The New Jersey Business & Industry Association said today the amendments made to legislation to create and regulate a legal marijuana marketplace will weaken protections for employers seeking to maintain a drug-free workplace, even in critical public safety industries.
Testifying before the Assembly Appropriations Committee, NJBIA Vice President of Government Affairs Ray Cantor said the amendments to the New Jersey Cannabis Regulatory, Enforcement Assistance and Marketplace Modernization Act (A-21/S-21) should not be creating new burdens on employers that require drug-free workplaces.
“NJBIA is opposed to placing additional burdens on employers that need to ensure their workplaces are drug-free for safety issues such as in critical infrastructure, chemical plants, and utilities,” Cantor said.
While there are some workplace safety provisions in the legislation, Cantor said he was specifically concerned about new amendments changing Section 47 of the bill that include:
- Employers should not be required to incur additional expenses to hire experts or to train their staff in order to detect employees who are using cannabis at work. This training is essentially another costly employer mandate;
- “Workplace Impairment Recognition Experts” will not be effective in determining which employees are under the influence of cannabis. In fact, New Jersey courts have currently halted the use of such expert evidence in criminal cases;
- Amendments in Section 47 make workplaces less safe, especially those workplaces with significant public safety risks to the public such as nuclear power plants, refineries, and chemical plants. The balance between public safety and an employee’s desire to use cannabis must favor public safety.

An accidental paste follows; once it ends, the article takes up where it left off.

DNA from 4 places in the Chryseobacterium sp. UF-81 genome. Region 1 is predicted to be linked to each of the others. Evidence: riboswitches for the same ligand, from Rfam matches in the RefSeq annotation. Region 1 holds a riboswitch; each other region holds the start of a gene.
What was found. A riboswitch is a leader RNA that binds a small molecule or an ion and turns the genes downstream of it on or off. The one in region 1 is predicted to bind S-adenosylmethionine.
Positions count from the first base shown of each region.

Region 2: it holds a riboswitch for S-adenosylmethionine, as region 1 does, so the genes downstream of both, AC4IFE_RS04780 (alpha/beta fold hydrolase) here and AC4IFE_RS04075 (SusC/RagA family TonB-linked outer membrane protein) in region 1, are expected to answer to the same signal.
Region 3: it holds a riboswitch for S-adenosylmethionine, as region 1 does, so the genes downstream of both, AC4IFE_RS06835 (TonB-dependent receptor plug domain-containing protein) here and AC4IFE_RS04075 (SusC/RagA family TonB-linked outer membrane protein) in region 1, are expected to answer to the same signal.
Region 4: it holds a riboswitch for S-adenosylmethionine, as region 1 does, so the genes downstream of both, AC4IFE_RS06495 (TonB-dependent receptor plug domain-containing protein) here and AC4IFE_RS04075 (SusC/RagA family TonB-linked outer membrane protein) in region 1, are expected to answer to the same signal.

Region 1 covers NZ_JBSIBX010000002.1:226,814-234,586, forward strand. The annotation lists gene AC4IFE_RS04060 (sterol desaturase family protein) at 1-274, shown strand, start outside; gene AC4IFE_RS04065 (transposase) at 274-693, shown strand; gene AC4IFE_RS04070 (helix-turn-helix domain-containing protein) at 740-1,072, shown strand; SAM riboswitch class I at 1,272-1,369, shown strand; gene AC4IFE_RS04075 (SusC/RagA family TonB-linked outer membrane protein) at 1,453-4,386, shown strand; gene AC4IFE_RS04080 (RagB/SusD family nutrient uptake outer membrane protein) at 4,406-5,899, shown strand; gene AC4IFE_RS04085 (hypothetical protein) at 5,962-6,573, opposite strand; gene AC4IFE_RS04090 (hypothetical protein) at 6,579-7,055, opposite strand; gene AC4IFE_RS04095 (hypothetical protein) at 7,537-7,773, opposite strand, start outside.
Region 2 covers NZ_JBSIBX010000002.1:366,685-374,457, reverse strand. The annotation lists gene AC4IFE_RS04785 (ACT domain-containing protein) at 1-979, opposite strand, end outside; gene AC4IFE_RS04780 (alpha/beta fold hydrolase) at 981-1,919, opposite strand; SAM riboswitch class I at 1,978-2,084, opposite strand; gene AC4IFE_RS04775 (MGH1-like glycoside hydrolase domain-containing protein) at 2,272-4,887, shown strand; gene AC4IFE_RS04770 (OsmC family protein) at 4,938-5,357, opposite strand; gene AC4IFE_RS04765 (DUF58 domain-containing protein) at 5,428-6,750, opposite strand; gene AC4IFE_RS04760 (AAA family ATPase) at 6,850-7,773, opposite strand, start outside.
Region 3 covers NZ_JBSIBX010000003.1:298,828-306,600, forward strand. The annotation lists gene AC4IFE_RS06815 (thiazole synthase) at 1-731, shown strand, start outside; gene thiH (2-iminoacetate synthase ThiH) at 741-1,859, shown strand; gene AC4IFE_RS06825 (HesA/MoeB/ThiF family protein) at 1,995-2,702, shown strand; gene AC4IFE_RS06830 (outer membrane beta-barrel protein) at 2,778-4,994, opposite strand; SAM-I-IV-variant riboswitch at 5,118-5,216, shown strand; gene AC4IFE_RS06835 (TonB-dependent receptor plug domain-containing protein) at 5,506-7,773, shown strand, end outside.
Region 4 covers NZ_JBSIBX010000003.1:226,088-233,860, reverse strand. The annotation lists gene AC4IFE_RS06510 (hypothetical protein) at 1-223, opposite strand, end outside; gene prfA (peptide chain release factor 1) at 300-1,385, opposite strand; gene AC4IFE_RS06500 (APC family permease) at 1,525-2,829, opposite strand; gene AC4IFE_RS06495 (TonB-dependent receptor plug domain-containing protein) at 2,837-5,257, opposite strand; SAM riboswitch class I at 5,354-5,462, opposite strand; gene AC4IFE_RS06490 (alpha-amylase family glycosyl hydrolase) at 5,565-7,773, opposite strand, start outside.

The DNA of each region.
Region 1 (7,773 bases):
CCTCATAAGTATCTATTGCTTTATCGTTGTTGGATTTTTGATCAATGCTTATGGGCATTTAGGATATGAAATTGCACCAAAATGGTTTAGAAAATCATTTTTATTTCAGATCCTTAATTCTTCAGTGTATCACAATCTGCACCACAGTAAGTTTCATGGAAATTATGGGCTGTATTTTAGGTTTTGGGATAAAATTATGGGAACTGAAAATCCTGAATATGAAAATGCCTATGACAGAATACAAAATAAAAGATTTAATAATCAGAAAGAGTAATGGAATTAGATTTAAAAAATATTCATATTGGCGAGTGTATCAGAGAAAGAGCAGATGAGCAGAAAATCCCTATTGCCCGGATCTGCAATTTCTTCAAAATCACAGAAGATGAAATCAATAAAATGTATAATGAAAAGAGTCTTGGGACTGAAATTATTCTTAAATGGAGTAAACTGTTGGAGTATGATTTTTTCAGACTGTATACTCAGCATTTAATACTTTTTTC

- Critical industries and high-risk jobs need additional protections to protect public safety. These employers need to be able to maintain drug-free workplaces by ensuring their employees do not use cannabis, even outside the job site. The limitations on testing mandate this extra protection.
“These amendments favor people’s ability to use cannabis over the public protections of public safety,” Cantor said. “Do not put the public at risk.”
NJBIA will express the same concerns during the Senate Budget and Appropriations Committee later today.
On Nov. 3, New Jersey voters approved the full legalization of marijuana by referendum, effective Jan. 1. It is now up to the Legislature to pass enabling legislation to carry out that directive and create the regulatory framework under which adults may cultivate, sell and use marijuana. Medical marijuana, available only by prescription, is already legal in New Jersey.
The bill, which is expected to be ready for a floor vote by the full Assembly on Monday, legalizes consumption, transportation and possession of up to 1 ounce of cannabis by anyone 21 an older. As amended, the bill also permits the Cannabis Regulatory Commission to set a “social equity excise fee” that would tax marijuana growers on the sale and transfer of cannabis. This tax would be in addtion to the 6.625%, sales tax on marijuana that was stipulated in the ballot question approved by voters.